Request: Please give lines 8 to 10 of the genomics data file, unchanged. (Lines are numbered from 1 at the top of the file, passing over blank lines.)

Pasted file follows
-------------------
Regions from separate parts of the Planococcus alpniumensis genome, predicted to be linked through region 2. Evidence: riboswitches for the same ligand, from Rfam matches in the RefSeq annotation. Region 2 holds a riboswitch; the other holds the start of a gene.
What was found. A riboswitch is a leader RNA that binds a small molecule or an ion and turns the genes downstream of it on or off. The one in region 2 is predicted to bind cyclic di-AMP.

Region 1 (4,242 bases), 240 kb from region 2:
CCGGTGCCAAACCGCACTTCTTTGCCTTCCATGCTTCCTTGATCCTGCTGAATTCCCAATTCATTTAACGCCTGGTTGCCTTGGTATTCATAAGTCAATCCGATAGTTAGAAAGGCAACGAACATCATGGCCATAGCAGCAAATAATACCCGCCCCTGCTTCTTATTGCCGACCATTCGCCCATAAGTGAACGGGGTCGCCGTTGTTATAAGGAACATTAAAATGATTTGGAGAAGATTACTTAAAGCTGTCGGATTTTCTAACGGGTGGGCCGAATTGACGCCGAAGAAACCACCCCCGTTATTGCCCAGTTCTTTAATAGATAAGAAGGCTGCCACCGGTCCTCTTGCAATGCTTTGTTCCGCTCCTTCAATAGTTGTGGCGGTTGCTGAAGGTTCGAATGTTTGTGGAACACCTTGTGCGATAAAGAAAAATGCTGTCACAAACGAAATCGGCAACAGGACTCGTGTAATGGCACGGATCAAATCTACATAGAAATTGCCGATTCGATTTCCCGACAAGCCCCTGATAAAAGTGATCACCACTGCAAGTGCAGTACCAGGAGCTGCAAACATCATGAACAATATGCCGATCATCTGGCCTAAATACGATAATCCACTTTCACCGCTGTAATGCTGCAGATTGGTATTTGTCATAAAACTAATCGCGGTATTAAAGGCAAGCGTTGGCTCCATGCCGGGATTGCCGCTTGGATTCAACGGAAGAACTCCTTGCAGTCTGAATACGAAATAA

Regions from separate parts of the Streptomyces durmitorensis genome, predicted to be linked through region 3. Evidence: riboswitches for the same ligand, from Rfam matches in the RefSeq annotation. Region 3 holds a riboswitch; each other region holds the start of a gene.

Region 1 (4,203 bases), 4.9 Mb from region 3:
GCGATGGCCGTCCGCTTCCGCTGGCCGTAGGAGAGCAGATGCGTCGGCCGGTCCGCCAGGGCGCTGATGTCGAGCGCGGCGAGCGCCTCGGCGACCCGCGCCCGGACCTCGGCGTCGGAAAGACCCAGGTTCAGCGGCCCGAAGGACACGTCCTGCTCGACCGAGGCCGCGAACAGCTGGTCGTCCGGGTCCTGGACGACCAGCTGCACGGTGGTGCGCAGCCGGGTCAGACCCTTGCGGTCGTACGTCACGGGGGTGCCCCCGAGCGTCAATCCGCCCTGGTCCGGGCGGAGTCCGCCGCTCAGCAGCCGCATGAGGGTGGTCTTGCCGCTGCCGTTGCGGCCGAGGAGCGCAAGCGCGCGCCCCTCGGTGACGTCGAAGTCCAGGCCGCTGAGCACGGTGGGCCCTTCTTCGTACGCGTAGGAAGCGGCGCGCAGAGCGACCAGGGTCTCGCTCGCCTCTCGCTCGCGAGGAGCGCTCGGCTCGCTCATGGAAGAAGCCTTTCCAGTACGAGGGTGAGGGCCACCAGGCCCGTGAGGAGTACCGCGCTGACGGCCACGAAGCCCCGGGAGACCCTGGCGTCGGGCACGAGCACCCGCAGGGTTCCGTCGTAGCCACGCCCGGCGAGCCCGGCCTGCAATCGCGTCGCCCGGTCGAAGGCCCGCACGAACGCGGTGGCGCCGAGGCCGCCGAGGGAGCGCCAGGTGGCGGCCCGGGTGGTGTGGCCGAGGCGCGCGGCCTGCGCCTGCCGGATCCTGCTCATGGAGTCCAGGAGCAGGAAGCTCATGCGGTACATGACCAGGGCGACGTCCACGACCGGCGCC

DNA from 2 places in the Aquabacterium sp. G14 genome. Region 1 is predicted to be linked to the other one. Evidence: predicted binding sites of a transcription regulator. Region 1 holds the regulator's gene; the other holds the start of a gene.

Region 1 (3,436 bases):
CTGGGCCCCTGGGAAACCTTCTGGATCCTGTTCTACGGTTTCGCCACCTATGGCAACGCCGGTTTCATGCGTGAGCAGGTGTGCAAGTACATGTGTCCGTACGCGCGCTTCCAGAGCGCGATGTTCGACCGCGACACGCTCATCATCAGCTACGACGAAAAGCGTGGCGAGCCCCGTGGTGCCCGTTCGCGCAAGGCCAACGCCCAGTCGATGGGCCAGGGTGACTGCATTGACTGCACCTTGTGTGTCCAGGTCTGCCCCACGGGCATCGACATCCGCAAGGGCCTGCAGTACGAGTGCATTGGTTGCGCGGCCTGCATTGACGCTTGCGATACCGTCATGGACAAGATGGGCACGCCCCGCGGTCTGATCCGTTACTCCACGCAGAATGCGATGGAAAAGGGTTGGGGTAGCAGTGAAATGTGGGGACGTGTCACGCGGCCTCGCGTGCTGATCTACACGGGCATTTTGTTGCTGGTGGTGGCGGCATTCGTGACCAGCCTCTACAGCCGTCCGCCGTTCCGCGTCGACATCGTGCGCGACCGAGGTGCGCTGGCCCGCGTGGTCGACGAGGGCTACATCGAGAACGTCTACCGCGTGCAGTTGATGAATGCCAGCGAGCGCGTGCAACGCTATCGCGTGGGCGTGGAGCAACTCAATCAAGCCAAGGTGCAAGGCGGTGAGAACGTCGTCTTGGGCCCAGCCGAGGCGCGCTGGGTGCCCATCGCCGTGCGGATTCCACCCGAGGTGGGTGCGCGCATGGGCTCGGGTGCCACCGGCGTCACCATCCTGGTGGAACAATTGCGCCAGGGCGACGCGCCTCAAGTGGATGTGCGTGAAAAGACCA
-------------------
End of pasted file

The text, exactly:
DNA from 2 places in the Aquabacterium sp. G14 genome. Region 1 is predicted to be linked to the other one. Evidence: predicted binding sites of a transcription regulator. Region 1 holds the regulator's gene; the other holds the start of a gene.

Region 1 (3,436 bases):
CTGGGCCCCTGGGAAACCTTCTGGATCCTGTTCTACGGTTTCGCCACCTATGGCAACGCCGGTTTCATGCGTGAGCAGGTGTGCAAGTACATGTGTCCGTACGCGCGCTTCCAGAGCGCGATGTTCGACCGCGACACGCTCATCATCAGCTACGACGAAAAGCGTGGCGAGCCCCGTGGTGCCCGTTCGCGCAAGGCCAACGCCCAGTCGATGGGCCAGGGTGACTGCATTGACTGCACCTTGTGTGTCCAGGTCTGCCCCACGGGCATCGACATCCGCAAGGGCCTGCAGTACGAGTGCATTGGTTGCGCGGCCTGCATTGACGCTTGCGATACCGTCATGGACAAGATGGGCACGCCCCGCGGTCTGATCCGTTACTCCACGCAGAATGCGATGGAAAAGGGTTGGGGTAGCAGTGAAATGTGGGGACGTGTCACGCGGCCTCGCGTGCTGATCTACACGGGCATTTTGTTGCTGGTGGTGGCGGCATTCGTGACCAGCCTCTACAGCCGTCCGCCGTTCCGCGTCGACATCGTGCGCGACCGAGGTGCGCTGGCCCGCGTGGTCGACGAGGGCTACATCGAGAACGTCTACCGCGTGCAGTTGATGAATGCCAGCGAGCGCGTGCAACGCTATCGCGTGGGCGTGGAGCAACTCAATCAAGCCAAGGTGCAAGGCGGTGAGAACGTCGTCTTGGGCCCAGCCGAGGCGCGCTGGGTGCCCATCGCCGTGCGGATTCCACCCGAGGTGGGTGCGCGCATGGGCTCGGGTGCCACCGGCGTCACCATCCTGGTGGAACAATTGCGCCAGGGCGACGCGCCTCAAGTGGATGTGCGTGAAAAGACCA